"What is the Fedora Project?"

Mike McGrath mmcgrath at redhat.com
Thu Oct 8 23:13:21 UTC 2009

On Thu, 8 Oct 2009, William Jon McCann wrote:

> Hi Bill,
> Unfortunately I don't have time to reply substantively to this thread
> for at least a few more days.  But wanted to quickly to respond to
> this.
> On Thu, Oct 8, 2009 at 5:02 PM, Bill Nottingham <notting at redhat.com> wrote:
> > Paul W. Frields (stickster at gmail.com) said:
> >> * ...expects things to "just work" as much as possible, and can
> >>   sometimes be impatient as a result.
> >> * ...doesn't want to go back to $OTHER_OS, and is therefore willing to
> >>   fiddle occasionally -- on the order of 10-15 minutes or less per
> >>   month -- to avoid it.
> >> * ...accepts that software freedom has certain limitations, but wants
> >>   to minimize (and if possible eliminate) any difference in
> >>   capabilities vs. $OTHER_OS.
> >
> > ... here's where I wonder. Do we gain a large base by promoting the
> > free software aspect up front, or by giving them something that just
> > works and hits their needs, and showing them that it was free software
> > that did it later?
> This is a very important question to ask.  The thing that we sometimes
> lose track of is that Free Software and Open Source are implementation
> details - methodologies - or even sometimes mythologies.  Granted,
> these are details that are fundamentally important to us.  But they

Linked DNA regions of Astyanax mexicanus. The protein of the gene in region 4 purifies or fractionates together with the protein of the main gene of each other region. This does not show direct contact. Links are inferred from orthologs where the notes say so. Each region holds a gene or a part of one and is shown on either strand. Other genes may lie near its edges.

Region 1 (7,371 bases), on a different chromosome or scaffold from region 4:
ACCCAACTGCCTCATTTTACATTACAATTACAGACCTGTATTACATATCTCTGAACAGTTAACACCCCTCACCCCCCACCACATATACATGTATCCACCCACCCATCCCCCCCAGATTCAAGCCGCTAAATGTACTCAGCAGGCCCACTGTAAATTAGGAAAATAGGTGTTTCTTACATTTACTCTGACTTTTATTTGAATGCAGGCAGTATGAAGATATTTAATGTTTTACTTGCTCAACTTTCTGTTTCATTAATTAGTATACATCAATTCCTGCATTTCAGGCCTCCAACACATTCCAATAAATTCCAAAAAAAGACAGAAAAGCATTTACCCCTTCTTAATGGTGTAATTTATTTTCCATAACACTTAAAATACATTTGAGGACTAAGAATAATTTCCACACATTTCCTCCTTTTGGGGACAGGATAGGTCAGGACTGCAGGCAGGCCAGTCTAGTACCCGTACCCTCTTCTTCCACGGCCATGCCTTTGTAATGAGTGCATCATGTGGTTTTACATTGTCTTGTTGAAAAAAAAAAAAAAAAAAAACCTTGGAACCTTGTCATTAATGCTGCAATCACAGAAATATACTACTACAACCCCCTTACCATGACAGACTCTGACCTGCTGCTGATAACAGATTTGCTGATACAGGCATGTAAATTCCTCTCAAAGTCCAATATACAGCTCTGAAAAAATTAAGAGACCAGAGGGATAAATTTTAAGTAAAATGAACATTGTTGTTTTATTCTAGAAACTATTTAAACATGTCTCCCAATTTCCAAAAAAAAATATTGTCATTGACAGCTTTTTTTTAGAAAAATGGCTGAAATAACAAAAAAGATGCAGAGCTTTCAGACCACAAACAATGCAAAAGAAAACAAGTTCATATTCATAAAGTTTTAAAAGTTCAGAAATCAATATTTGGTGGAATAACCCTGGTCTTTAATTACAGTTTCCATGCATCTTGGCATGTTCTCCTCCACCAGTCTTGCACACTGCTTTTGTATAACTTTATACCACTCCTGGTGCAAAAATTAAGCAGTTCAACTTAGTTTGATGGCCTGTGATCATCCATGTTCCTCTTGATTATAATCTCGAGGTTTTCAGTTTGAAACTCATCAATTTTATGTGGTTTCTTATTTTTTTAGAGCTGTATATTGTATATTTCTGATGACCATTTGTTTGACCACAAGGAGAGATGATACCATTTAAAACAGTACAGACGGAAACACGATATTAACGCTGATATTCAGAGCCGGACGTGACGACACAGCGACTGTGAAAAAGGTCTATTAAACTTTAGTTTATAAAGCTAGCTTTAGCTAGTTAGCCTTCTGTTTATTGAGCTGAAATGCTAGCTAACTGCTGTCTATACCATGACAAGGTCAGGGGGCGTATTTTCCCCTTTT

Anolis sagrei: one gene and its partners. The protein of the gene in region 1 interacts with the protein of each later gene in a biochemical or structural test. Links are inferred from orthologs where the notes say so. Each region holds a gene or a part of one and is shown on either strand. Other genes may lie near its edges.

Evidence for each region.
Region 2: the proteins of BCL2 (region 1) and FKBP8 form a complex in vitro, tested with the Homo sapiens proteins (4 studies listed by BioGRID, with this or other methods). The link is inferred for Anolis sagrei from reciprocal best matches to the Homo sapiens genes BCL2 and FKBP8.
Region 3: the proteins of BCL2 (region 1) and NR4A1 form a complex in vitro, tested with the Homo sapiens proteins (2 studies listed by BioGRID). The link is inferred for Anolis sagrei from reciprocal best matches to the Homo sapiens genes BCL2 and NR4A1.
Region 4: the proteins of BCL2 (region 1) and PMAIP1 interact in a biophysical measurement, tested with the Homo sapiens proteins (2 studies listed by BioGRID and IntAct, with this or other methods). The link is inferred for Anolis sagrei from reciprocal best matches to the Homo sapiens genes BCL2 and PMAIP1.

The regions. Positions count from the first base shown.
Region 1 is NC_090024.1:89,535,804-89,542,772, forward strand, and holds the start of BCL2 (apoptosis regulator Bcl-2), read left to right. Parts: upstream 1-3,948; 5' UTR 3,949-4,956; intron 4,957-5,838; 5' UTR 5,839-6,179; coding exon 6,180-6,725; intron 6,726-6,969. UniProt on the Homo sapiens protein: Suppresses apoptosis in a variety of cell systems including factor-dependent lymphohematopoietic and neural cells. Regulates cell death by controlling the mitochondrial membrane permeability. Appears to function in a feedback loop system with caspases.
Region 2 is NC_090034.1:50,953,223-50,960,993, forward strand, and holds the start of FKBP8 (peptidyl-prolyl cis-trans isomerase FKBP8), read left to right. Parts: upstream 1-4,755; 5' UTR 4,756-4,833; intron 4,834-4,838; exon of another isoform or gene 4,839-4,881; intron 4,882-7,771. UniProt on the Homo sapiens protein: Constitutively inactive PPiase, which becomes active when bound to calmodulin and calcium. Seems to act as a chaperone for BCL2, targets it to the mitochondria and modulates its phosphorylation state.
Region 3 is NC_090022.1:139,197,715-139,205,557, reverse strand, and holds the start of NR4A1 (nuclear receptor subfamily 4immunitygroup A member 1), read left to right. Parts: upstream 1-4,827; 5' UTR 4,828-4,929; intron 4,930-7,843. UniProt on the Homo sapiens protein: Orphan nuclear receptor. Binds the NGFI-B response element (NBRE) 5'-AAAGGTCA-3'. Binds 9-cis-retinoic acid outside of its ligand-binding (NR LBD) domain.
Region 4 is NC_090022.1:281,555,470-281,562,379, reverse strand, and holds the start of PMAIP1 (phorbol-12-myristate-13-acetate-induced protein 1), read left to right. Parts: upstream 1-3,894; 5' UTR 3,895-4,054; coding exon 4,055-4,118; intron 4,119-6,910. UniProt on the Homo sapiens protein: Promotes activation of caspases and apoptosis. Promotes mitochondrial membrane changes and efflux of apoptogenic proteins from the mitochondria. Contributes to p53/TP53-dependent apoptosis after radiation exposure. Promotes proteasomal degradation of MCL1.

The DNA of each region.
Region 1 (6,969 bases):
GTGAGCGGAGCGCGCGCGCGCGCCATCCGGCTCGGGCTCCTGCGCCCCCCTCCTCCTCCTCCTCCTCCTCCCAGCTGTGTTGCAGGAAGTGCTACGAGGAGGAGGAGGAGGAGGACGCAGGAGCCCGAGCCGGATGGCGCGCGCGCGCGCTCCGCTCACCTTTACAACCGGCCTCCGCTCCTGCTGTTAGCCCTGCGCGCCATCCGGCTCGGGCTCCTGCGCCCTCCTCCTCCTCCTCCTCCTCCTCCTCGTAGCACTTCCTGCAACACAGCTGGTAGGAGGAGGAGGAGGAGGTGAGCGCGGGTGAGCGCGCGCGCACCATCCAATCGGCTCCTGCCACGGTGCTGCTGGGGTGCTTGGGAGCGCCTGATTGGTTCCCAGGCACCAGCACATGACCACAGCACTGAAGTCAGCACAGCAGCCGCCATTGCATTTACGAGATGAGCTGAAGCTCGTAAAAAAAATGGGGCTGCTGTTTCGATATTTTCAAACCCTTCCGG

> don't mean a darn thing to most people who just want something that
> makes life a bit better, easier, or more fun.  We are pretty sure that
> given enough time people will realize the importance, and that over
> time we will produce something better, easier, and more fun.  However,
> we have to prove it.  We can't expect that people will want to use
> Fedora "because they ought to."  That is just nonsense and, frankly,
> pretty insulting.  Right now we still have faith that we *can* be
> better - only trouble is how to actually be better.
> Positioning Fedora as the most Free distribution is clearly not
> enough.  I am sad to see every attempt to answer fundamental questions
> about what Fedora is all about derailed by this idea.  Great, we're
> the idealest idealists - now what?
> I'm also pretty sad that every conversation about what we're designing
> gets derailed by the newbie vs. expert debate.  This false dilemma is
> a waste of time.  I see plenty of first-computer-grandpas and
> uber-nerds using both OS X and Windows.
> Also, the way the question "What is the Fedora Project?" is framed is
> pretty leading don't you think?
> Another wacky thing I've seen in this thread is the idea of conceding
> to Ubuntu.  Though, ironically, it is in fact already happening while
> we discuss this issue once again.  Might be worth considering how
> Ubuntu was largely borne out of the failures of Fedora.  What are they
> doing right?  What are we doing wrong?  How can we improve?  There is
> very little time to continue to be defensive.  It is time to confront
> the brutal facts - we're losing (badly).
> Jon
> PS. Hopefully I'll have time after the GNOME Summit to contribute more
> to this discussion...

This is exactly what I was most afraid of.  Our users think we're Ubuntu
and we let them.  Then they have a terrible time of it, go to Ubuntu and
not only do they now use Ubuntu but also hate Fedora.

If we're going to try to be Ubuntu (Linux for human beings) we can
certainly do that, but it's going to take leadership to do it.  Notting's
response has been the only other response I've seen so far that I could
look at and see how to implement.  Not to oversimply what he said but it
seems he wants a "Usable, general purpose desktop"

If this is what the rest of the board things, then we can certainly focus
our efforts that way.


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